Recap: Salzburg Festival 2022
Looking back at the festival summer
The most precious thing a festival can achieve is to enable people to come together and essential artistic encounters to happen – that has been the Salzburg Festival’s goal since its very beginning.
More than one hundred years ago, when artists thought up this Festival, Europe lay in ruins. And today, we once again feel that we have come to the threshold of tremendous change. Then as now, the mission of a festival is to open new intellectual spaces for our audience, to ask the essential questions of our times, using the great works of art as our guides. The dramaturgy of the 2022 Salzburg Festival was inspired by Dante’s Divina Commedia – and by numerous works created or first performed at the time of World War I. In Carl Orff’s De temporum fine comoedia, a work for the end of the world of unprecedented intensity, and in Leoš Janáček’s Káťa Kabanová or Marieluise Fleißer’s Ingolstadt, we examined pieces which are not necessarily anchored in the broader repertoire, but revealed themselves as benchmarks for our time. Once again, this summer outstandingly demonstrated that art enables nuances to be noticed, that it is art which brings sophistication to our thinking,” says Artistic Director Markus Hinterhäuser.
“The extraordinary success of this Festival summer reflects the importance of opera, theatre and concerts, even and especially in difficult times. Given the state of the world, we were not only allowed, but compelled to give the arts all the more room to unfold. This is reflected in the euphoric reactions of our audience. The fact that the percentage of occupied seats resembled the record-breaking year of 2019 demonstrates the unbroken desire people have for cultural live events. Guests from other continents, especially the USA, returned to the Festival this year in greater numbers. However, we are also increasing our efforts to attract new audience groups, both younger and older ones, to Salzburg. To this end, we are focusing more on online marketing and sales, but have also initiated the Festival mentorships and reserved a contingent of 6,000 discounted youth tickets explicitly for young festivalgoers,” says Festival President Dr. Kristina Hammer.
“Due to extraordinary demand, including from non-European countries, the 2022 Festival season has seen a return to the record sales of the pre-pandemic year of 2019. Had not four performances been cancelled for health reasons, a new record would have been achieved. Thus, Salzburg once again sets the standard for other institutions’ yearlong seasons beginning shortly: demand for the arts is unbroken! With 96% of all seats occupied, revenues increased by 16% compared to the previous year. This will help us overcome the great challenges facing us due to the extraordinary levels of inflation. We thank all artists, all staff and of course our wonderful audience for a Festival summer that was outstanding both in artistic and economic terms,” says Executive Director Lukas Crepaz.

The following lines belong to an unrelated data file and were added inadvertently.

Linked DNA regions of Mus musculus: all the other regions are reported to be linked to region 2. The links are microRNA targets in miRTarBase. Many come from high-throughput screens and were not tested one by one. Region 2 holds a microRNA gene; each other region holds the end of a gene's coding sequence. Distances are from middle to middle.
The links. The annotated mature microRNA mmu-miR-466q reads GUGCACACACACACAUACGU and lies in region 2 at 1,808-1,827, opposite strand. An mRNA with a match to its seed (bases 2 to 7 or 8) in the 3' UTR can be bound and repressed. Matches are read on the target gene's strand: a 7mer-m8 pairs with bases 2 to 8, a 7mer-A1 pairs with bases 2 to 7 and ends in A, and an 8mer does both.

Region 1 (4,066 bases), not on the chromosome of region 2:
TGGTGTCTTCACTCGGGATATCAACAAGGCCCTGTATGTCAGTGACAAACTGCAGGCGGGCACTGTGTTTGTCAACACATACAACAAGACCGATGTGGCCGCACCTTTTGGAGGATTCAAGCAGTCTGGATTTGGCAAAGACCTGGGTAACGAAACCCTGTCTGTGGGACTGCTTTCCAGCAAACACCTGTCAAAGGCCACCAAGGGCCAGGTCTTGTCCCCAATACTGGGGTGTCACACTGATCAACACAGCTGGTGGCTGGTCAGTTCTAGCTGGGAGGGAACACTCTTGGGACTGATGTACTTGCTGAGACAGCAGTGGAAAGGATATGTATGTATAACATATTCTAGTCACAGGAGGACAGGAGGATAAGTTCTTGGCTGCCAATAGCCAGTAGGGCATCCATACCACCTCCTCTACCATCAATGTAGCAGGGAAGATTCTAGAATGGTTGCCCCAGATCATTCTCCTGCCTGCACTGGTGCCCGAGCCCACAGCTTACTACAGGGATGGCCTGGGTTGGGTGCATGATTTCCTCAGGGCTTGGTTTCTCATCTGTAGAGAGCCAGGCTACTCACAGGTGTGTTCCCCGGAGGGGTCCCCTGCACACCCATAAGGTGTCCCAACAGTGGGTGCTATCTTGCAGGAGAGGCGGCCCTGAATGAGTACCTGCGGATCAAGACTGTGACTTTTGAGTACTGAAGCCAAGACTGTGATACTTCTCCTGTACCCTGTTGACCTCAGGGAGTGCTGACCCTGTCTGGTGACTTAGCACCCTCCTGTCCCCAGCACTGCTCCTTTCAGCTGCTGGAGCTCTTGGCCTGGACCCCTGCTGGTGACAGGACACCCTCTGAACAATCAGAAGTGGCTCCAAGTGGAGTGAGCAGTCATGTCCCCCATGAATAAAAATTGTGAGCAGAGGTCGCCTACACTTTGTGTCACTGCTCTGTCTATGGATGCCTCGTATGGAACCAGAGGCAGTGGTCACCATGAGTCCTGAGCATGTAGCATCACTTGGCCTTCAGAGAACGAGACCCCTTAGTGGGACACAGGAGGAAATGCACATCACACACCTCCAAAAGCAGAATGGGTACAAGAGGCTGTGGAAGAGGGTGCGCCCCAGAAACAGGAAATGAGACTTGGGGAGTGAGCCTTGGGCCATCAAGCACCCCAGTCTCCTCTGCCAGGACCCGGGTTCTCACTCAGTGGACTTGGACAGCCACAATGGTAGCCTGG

“With 14 magnificent performances of Jedermann, Lars Eidinger, his Paramour Verena Altenberger, Edith Clever as an unforgettable Death, the wonderful Mother Angela Winkler and an impressive cast bid goodbye to Cathedral Square. The subject of the victim, especially the female victim, was central to all genres, as was the tripartite nature of Dante’s Divine Comedy, in which Paradise can only be attained by passing through Hell and reaching the Mountain of Redemption. These themes determined the figures we presented in this year’s drama productions. With enormous stage presence, our performers illuminated these constellations in very different, powerful theatrical forms staged by directors commanding strong, idiosyncratic idioms, many shown in Salzburg for the first time. In our complex world situation, there are no easy answers to the many pressing questions we ask on stage, to which the audience dedicated itself together with our artists with impressive intensity,” says Bettina Hering, Director of Drama.
“When we conceived the programme for 2022, we had no idea that it would acquire such horrifying topicality when Russia unleashed its war of aggression against Ukraine. Victims portrayed in sound were the focus of the Ouverture spirituelle: commemorating the victims of one of the most horrific massacres of the Shoah in Shostakovich’s Symphony No. 13; the painful memories of crimes against humanity in Nono’s works; remembering the genocide against the Armenian people in Mansurian’s Requiem. The piano piece Guernica by Paul Dessau reminded us of the city destroyed in the Spanish Civil War and the terror war inflicts upon defenceless civilians … In their works, composers lamented the victims of totalitarian regimes, raging wars of destruction, political, economic and social rifts – as we lament them today, in the middle of Europe. Unexpected juxtapositions of Early and New Music, of familiar works and pieces meriting discovery, in unusual constellations marked the entire concert programme, once again enabling us to listen differently, in a new manner. Our thanks to the wonderful artists who challenged and inspired us with their unconventional perspectives on these works – and to our audience, which joined us once again on this musical journey of discovery – with curiosity and attention, while also taking the time to explore the sounds of Wolfgang Rihm and Béla Bartók,” says Florian Wiegand, Director of Concerts and Media.